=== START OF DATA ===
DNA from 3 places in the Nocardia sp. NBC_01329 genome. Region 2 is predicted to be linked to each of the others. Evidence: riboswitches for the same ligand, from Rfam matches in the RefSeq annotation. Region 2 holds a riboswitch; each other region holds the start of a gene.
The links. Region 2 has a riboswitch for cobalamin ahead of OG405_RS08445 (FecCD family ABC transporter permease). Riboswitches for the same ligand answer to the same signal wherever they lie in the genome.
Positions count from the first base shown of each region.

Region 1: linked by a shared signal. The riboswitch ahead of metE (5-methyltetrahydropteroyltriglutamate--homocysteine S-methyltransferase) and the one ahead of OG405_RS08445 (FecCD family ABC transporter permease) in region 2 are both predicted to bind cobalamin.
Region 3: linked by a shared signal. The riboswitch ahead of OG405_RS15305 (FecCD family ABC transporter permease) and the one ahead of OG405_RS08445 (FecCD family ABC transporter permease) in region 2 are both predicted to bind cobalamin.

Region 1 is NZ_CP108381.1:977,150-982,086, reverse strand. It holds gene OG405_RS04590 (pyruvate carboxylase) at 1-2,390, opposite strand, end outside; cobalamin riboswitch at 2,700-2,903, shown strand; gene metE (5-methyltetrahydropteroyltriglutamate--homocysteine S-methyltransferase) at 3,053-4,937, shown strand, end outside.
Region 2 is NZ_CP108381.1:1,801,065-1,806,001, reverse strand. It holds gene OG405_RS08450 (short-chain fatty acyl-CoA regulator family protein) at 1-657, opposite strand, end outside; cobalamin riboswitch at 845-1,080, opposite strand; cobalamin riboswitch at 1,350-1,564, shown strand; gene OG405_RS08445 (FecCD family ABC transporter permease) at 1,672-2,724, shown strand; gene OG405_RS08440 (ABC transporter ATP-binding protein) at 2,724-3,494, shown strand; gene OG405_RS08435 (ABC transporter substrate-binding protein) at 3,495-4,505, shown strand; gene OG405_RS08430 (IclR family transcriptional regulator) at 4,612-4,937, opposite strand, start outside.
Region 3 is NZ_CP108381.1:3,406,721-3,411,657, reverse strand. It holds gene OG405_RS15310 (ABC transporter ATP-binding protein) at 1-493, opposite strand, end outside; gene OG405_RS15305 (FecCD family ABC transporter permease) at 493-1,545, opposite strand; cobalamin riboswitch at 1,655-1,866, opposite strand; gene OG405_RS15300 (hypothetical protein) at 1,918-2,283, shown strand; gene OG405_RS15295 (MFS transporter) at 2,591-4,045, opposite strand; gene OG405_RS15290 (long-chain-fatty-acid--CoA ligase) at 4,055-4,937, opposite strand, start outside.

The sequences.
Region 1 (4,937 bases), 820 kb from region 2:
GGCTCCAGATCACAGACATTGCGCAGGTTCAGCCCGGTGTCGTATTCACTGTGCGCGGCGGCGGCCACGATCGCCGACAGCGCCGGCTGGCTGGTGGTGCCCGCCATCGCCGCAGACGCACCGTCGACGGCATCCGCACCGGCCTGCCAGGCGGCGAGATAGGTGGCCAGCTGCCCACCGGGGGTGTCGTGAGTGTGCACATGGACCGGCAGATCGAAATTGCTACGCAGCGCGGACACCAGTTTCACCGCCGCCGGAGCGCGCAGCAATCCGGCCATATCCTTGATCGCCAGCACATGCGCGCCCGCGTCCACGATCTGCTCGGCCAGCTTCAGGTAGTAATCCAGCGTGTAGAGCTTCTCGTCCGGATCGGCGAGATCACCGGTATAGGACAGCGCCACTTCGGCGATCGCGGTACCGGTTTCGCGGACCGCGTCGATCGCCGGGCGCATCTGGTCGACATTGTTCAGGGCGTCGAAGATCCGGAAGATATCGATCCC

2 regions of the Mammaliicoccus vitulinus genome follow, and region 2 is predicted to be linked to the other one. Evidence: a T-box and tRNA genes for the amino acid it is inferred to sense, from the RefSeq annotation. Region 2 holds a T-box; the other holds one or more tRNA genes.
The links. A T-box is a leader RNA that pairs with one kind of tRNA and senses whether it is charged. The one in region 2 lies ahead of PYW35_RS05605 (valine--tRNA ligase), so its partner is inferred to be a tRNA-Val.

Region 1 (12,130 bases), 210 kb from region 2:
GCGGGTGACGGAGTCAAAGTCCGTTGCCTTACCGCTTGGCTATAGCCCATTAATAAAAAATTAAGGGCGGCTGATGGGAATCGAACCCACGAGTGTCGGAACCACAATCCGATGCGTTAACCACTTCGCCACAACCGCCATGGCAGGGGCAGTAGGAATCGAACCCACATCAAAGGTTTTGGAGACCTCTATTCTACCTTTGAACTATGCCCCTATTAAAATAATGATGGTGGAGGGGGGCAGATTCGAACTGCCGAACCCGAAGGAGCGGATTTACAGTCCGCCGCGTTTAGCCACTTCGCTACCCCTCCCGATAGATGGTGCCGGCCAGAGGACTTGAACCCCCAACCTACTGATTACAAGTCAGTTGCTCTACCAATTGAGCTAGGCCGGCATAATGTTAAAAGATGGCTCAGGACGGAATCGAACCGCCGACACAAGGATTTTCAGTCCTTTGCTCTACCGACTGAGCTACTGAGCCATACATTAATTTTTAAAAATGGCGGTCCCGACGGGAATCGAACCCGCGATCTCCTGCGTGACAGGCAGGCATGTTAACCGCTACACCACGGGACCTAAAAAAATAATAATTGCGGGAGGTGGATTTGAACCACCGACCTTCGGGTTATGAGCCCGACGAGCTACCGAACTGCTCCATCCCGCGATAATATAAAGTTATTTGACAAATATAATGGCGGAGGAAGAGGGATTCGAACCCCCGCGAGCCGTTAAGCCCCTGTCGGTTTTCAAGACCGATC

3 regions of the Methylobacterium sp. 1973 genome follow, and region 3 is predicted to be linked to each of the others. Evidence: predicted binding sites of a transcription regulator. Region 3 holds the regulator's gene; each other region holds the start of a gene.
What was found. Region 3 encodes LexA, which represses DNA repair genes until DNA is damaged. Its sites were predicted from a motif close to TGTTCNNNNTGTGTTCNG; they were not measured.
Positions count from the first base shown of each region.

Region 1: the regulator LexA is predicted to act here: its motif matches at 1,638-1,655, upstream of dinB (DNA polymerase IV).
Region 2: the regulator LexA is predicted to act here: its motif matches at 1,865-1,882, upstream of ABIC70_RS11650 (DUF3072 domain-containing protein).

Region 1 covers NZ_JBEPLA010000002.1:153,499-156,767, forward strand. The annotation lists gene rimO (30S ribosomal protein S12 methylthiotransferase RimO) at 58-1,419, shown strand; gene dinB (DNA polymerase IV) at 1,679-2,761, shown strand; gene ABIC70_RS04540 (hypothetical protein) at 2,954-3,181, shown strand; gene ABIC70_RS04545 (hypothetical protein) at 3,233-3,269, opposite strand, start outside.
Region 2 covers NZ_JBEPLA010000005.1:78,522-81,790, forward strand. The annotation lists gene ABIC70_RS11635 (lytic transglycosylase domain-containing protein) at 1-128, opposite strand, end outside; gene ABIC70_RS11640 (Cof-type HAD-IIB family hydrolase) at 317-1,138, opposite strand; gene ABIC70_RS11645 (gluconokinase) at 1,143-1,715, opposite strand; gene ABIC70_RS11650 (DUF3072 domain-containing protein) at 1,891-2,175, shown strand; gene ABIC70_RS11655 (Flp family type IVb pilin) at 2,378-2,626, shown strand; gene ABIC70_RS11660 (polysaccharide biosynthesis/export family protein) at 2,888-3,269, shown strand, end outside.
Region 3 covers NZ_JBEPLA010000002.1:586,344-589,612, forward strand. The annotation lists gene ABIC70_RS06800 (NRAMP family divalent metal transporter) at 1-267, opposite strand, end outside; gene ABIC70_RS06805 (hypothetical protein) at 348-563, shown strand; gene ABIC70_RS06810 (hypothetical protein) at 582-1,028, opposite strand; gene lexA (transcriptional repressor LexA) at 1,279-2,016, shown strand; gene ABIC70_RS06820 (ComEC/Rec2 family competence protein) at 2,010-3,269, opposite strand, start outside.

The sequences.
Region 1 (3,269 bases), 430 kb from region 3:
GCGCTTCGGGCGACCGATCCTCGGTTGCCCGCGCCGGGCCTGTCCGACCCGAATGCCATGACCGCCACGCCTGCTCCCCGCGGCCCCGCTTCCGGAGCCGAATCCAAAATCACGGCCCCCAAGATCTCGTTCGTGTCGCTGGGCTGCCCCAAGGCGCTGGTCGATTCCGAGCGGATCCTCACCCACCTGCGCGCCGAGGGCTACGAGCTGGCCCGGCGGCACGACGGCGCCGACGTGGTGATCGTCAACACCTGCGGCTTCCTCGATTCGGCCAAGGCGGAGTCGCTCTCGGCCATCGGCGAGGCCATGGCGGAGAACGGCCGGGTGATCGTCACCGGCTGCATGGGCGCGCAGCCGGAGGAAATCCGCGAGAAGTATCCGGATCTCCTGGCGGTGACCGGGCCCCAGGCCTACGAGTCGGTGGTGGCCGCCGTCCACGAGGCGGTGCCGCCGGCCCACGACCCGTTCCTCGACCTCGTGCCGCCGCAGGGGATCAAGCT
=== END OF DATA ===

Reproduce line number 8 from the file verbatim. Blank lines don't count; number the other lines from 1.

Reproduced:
Region 3 is NZ_CP108381.1:3,406,721-3,411,657, reverse strand. It holds gene OG405_RS15310 (ABC transporter ATP-binding protein) at 1-493, opposite strand, end outside; gene OG405_RS15305 (FecCD family ABC transporter permease) at 493-1,545, opposite strand; cobalamin riboswitch at 1,655-1,866, opposite strand; gene OG405_RS15300 (hypothetical protein) at 1,918-2,283, shown strand; gene OG405_RS15295 (MFS transporter) at 2,591-4,045, opposite strand; gene OG405_RS15290 (long-chain-fatty-acid--CoA ligase) at 4,055-4,937, opposite strand, start outside.